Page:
TUQs — The Unanswered Questions

Charles Ives composed a piece of music called The Unanswered Question for solo trumpet, string quartet and woodwind quartet. The trumpet, hidden away off stage, poses the question; the strings respond with the soft asthmatic sighs of an expiring pipe organ; the woodwinds chatter and argue until the end. It’s a wonderfully evocative piece. And the question, though often repeated, remains unanswered.

Most websites have a FAQ containing answers to questions frequently asked. This website has a TUQs containing questions not yet answered. It is the Photodocs agenda, the outline of the site.

TUQs is a list of questions about photography, each with a short bit attached to suggest why it may be worth considering. Over time, if and when I can create a longer piece that tries for an answer, I’ll update this page with a link to the new material. I’ll also update this page when new questions occur to me. Please use the comments form to send your own questions; I’ll add the best, most provocative and, if possible, try to find an answer. Please feel free to contribute your answers via the comments to posts as they appear.

What is a photograph?

This is the question that underlies all the rest. These days, virtually everyone has a camera of some sort. We are all photographers. We all make images. But what are we doing? Really? What do we make when we push that button? Is there an answer? Is there an answer based on, for example: the way photographs are made, the purposes to which they are put, the values or meanings we attach to them—as photographers, viewers, decision-makers, investors, thinkers or fun seekers?

Can a photograph be good?

During his life time, Vincent Van Gogh sold one painting. Later, after two generations of his family had preserved and promoted his work, he began to grow into the iconic figure he is today. The founder of Expressionism. On the other hand, during his life time, Pablo Picasso (a founder of Cubism) became a wealthy man from his art many times over. Were Van Gogh’s paintings not good and then gradually, increasingly good? Were Picasso’s paintings good and then even better after his death? In general, what does good have to do with sales or the price garnered at auction? Once good, always good?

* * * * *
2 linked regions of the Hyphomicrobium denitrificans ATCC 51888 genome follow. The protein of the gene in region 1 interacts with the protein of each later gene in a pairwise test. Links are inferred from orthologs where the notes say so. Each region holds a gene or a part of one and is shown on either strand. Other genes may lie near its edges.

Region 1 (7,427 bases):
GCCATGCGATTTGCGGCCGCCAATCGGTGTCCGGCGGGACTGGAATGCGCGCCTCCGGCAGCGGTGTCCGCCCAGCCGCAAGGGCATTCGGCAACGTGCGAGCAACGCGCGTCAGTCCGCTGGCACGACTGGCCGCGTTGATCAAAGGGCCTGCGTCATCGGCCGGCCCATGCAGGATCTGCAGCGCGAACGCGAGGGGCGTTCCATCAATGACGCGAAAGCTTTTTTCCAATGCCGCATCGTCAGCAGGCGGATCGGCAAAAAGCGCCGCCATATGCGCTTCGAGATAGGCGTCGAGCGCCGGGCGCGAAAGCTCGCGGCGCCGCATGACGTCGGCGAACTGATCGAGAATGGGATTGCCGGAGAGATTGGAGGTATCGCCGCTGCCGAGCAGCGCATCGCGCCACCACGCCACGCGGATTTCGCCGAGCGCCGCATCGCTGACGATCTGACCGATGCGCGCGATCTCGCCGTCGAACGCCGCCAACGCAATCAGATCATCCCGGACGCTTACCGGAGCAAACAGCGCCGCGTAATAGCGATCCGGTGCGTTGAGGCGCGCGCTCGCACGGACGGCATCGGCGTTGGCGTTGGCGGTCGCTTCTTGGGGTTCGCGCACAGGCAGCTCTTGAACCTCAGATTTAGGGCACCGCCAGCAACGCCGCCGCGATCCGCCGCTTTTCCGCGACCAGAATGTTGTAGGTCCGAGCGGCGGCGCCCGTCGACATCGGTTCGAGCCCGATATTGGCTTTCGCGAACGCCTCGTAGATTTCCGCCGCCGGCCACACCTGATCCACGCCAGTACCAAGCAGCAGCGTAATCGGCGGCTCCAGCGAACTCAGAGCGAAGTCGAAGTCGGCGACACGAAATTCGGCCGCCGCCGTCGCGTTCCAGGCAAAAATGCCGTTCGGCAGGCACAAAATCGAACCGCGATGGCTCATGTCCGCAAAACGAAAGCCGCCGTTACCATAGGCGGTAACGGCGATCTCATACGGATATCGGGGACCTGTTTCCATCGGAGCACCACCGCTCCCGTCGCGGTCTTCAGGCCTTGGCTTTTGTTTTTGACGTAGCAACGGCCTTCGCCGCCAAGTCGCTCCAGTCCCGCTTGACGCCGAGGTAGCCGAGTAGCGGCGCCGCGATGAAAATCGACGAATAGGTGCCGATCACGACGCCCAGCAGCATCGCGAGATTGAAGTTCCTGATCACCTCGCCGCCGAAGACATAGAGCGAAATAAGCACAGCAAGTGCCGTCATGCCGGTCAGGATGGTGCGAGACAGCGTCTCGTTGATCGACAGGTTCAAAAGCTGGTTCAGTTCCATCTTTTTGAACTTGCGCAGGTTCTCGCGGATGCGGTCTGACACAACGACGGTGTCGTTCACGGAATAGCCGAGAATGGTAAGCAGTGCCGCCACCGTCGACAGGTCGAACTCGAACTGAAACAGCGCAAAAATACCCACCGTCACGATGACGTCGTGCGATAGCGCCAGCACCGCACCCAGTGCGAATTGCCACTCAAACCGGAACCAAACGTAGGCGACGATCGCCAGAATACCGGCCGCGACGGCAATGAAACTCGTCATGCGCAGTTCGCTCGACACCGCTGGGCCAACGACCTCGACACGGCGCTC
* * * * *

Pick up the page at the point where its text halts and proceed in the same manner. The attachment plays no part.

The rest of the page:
Is every photograph art?

On the front page of this website I quote Ernst Gombrich as saying, in effect, there is no such thing as Art, there are only artists. While Gombrich said it and I quoted it, I didn’t mean for the statement to go unquestioned. Questions and answers about the existence or nonexistence of art are most important; they fascinate me; they are the reason this site exists.

For example, as I write these words (26 June 2007) there is news on the Internet of the recent death of Bernd Becher. In his remembrance, Mike Johnson said, “The formal beauty of their investigations has long been appreciated, and has earned for Bernd and Hilla Becher widespread acclaim as art photographers.” Look at a small collection of images he and his wife created. Are the artistic merits of the work immediately obvious?

Can there be something artistically or aesthetically unique about a photograph? Something that is not an artistic quality of, say, a painting or an etching? If so, what is it?

Does digital make a difference?

It’s becoming increasingly difficult to find supplies for doing traditional, chemistry-based photography—film, developer, paper for printing. Certainly for 35 mm format. Not too long ago, many mom-and-pop video rental stores and drug stores had a film processing machine for producing 4 by 6 or 5 by 7 inch prints from colour negative film. No longer.

Now, cameras seem to be built into everything—cell phones and laptop computers in particular. Digital imaging is becoming more ubiquitous than film ever was. Aside from ubiquity, has the transition to digital changed anything about photography? In fact, should we still be using the word photography? What qualitative or aesthetic changes are taking place that differentiate digital imaging from the old silver-based photography? Will silver-based photography survive? Revive? In what forms? What are the new features inherent in the digi part of imaging? Where will they take us as photographers and viewers?